September 3, 1998
No, I'm not in some time warp! This is Thursday, I know, and it's particularly strange for you to be receiving this newsletter today, because it's sometimes late. I'm sending it out early this week because Artie and I are leaving for Farmington, CT, where we're doing Farmington Antiques Weekend at The Polo Grounds. Let us pray for fabulous weather there this weekend, as the June show suffered such heavy rain it looked as if it was being held in Venice, not Farmington.
FROM THE DEPARTMENT OF THANK GOODNESS NO ONE WAS
POURING OOLONG AT THE TIME
A thunderstorm in Spring Green, WI caused a tree incorporated into the design of Frank Lloyd Wright's famous Taliesin studio to fall and crush it. The studio was used by Wright in the summertime, and the tree occupied an area called the tea circle. It had a large bell hanging from a limb which was rung to signal the 4PM tea time.
NO, NOT THE PORN STAR - AND SHAME ON YOU! DEPARTMENT
Police are searching for fugitive Bobby "Reno" Livingston, who is wanted for sale of unregistered securities, organized criminal activity and bail jumping. It seems he went around claiming to own exclusive rights to "The Godey Girls", images created by Louis Godey in the 19th century. Livingston told people that he was going to produce collectibles with the images on them, and sell them. He actually convinced some to buy lithograph blanks, to be lithographed at a later date. Anyone with information regarding Livingston's whereabouts should contact John Holmes, Jr. at the Harris, TX County District Attorney's Office at (713)755-5836; or Evan Marshall at "America's Most Wanted", (202)895-3147; or FBI Special Agent Crockett Oaks (I swear!) at (713)693-5046.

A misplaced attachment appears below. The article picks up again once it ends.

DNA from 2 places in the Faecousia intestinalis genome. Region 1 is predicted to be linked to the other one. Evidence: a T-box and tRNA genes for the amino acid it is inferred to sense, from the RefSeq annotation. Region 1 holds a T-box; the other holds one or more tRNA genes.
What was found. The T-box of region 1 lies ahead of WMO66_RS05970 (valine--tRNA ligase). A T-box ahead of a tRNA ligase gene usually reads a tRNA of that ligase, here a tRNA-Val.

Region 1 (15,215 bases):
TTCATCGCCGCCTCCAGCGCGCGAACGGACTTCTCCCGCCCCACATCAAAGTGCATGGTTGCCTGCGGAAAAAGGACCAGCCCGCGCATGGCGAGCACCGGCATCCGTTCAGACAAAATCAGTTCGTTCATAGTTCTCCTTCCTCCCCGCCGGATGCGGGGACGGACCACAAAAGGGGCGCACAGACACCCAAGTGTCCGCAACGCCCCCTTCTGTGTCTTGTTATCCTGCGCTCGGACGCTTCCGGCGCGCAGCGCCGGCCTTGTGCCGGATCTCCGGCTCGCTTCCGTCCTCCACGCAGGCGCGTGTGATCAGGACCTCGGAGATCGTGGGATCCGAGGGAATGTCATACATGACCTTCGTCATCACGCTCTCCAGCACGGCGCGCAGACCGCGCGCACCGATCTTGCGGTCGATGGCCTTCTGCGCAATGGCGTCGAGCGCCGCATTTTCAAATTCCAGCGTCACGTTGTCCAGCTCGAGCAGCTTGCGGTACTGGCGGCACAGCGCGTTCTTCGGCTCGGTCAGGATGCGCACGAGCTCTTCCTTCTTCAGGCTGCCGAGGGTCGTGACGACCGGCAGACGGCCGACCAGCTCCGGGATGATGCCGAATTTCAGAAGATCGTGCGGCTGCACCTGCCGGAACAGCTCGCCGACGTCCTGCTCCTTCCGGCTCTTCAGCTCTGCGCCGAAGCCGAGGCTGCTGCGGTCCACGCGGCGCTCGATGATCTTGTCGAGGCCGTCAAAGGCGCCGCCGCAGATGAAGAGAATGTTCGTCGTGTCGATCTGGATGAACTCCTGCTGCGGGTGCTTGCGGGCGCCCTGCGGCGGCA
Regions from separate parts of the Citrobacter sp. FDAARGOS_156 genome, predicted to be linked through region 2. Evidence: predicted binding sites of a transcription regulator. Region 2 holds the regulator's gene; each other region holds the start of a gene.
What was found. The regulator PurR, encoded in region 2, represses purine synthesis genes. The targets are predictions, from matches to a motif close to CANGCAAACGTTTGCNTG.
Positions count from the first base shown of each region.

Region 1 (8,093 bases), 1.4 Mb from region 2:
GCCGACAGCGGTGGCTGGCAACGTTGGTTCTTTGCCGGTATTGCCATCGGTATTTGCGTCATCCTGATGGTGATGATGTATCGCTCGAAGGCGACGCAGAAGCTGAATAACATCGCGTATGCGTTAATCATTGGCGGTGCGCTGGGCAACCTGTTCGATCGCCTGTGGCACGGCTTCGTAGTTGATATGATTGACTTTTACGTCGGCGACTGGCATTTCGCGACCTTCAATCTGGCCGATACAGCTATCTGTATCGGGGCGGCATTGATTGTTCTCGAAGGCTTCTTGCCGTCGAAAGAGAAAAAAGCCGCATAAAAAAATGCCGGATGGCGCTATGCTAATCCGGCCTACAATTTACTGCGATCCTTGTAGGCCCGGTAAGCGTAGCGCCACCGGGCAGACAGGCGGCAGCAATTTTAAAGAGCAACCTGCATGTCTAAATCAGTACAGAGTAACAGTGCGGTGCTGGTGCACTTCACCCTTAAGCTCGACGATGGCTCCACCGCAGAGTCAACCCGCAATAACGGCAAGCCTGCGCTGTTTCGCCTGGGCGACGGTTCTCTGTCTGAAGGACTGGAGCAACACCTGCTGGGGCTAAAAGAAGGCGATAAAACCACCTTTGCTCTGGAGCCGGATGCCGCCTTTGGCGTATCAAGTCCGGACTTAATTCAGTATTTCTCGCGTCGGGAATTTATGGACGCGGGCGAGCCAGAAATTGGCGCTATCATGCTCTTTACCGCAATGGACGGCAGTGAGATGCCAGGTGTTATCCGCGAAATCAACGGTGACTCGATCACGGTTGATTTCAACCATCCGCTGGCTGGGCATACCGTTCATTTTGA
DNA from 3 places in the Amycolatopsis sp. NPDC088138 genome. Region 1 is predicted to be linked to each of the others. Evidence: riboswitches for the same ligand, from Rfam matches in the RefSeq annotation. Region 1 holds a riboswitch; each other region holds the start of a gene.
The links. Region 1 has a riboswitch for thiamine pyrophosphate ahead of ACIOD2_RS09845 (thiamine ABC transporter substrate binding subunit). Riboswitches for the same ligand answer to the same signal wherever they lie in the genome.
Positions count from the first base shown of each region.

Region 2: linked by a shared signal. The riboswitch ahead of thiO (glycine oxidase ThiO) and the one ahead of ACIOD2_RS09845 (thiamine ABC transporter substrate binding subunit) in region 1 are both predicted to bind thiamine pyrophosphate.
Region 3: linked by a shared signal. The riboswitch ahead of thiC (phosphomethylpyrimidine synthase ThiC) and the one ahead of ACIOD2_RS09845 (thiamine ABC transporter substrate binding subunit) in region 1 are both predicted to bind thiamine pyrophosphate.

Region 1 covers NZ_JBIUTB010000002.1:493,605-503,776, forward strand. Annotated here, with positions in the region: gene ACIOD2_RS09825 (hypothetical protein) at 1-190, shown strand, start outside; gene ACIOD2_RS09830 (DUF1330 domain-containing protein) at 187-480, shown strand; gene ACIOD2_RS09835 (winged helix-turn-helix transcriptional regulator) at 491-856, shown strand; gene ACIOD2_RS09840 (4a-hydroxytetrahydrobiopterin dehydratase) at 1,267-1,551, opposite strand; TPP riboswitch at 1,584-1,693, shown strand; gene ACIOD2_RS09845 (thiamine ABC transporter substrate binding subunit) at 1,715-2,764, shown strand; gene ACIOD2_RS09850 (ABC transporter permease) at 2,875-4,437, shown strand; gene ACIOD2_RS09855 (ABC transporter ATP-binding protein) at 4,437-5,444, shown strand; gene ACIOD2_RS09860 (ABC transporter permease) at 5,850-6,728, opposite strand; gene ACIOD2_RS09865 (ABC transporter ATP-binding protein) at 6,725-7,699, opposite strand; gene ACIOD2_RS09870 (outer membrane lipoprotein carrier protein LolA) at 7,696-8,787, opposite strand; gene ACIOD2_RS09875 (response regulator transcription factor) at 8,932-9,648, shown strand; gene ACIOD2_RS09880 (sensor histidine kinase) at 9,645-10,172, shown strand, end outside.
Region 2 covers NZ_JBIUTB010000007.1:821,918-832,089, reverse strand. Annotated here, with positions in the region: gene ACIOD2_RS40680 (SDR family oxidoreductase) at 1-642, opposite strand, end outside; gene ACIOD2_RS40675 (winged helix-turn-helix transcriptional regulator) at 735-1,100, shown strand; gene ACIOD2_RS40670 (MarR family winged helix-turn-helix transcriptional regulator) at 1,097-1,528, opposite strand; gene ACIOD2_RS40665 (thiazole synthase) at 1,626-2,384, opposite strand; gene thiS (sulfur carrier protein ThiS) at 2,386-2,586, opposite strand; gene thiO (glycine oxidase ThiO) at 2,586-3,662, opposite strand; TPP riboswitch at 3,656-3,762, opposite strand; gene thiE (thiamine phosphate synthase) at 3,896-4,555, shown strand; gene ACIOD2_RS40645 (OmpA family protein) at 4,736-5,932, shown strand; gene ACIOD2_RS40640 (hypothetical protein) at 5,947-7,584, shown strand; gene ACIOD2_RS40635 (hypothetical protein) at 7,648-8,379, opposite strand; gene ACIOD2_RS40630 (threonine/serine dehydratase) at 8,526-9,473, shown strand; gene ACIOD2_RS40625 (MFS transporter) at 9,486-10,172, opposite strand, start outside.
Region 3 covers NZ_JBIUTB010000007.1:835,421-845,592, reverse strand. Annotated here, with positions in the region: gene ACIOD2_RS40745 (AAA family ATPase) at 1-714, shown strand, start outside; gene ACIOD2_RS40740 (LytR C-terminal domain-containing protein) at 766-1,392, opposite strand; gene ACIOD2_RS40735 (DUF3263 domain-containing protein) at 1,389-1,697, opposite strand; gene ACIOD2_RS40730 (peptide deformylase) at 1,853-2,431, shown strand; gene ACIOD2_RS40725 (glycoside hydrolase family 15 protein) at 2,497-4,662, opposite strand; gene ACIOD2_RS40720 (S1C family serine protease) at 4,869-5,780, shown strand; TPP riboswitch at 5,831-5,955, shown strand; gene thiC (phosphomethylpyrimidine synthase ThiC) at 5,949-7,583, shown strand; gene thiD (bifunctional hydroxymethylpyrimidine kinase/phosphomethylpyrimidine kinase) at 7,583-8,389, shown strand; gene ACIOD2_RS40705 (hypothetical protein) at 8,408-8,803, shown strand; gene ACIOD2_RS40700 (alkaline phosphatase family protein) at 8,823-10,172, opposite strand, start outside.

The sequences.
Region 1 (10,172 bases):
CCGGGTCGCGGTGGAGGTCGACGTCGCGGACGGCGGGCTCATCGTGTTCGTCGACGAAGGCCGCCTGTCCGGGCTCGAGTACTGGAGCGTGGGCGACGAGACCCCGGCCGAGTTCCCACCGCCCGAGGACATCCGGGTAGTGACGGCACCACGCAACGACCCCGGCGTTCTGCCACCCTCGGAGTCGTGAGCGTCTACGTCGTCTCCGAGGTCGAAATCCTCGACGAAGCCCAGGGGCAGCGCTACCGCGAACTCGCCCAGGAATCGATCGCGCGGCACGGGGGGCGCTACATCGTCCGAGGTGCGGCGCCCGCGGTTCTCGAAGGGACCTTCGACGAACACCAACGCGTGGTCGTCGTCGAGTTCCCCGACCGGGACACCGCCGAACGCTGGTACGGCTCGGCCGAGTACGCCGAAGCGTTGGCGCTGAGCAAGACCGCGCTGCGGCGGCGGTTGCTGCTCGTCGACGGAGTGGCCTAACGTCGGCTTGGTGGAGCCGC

SO CAN WE ALL SMOKE THE PEACE PIPE NOW?
For the first time ever, American Indian artifacts have been returned by a museum to the tribe from whence they came. The Allen County Museum in Lima, OH has returned various artifacts, including a child's buckskin dress, a beaded sheath and some bronze bells to the Nez Perce Tribe in Idaho. The return was marked by a ceremony held on August 12. And to what items is the Museum still holding on? 70 skeletons, of which they'll retain possession until some tribe can prove ownership.
Forgers have not contented themselves with making reproduction cast iron toys. Now, they're reproducing ancient artifacts that fool even some experts. The archeological establishment is hard at work developing a method of detecting these fakes (without being specific, it involves the bodies of dead insects - I knew there had to be a use for those!). In the meantime, if you collect such things, be perfectly sure you know with whom you are dealing, and get a written agreement for a full refund if the item turns out to be a fake.
Okay, Accumulators, off to Connecticut for me. Have
a happy, safe, sane
Labor Day Weekend. Drive carefully and watch out
for the other guy. See
you next week. And Happy Hunting!
© 1998 Judith Katz-Schwartz. All rights reserved.
Antiques and Collectibles Newsletter #55
U.S. Library of Congress
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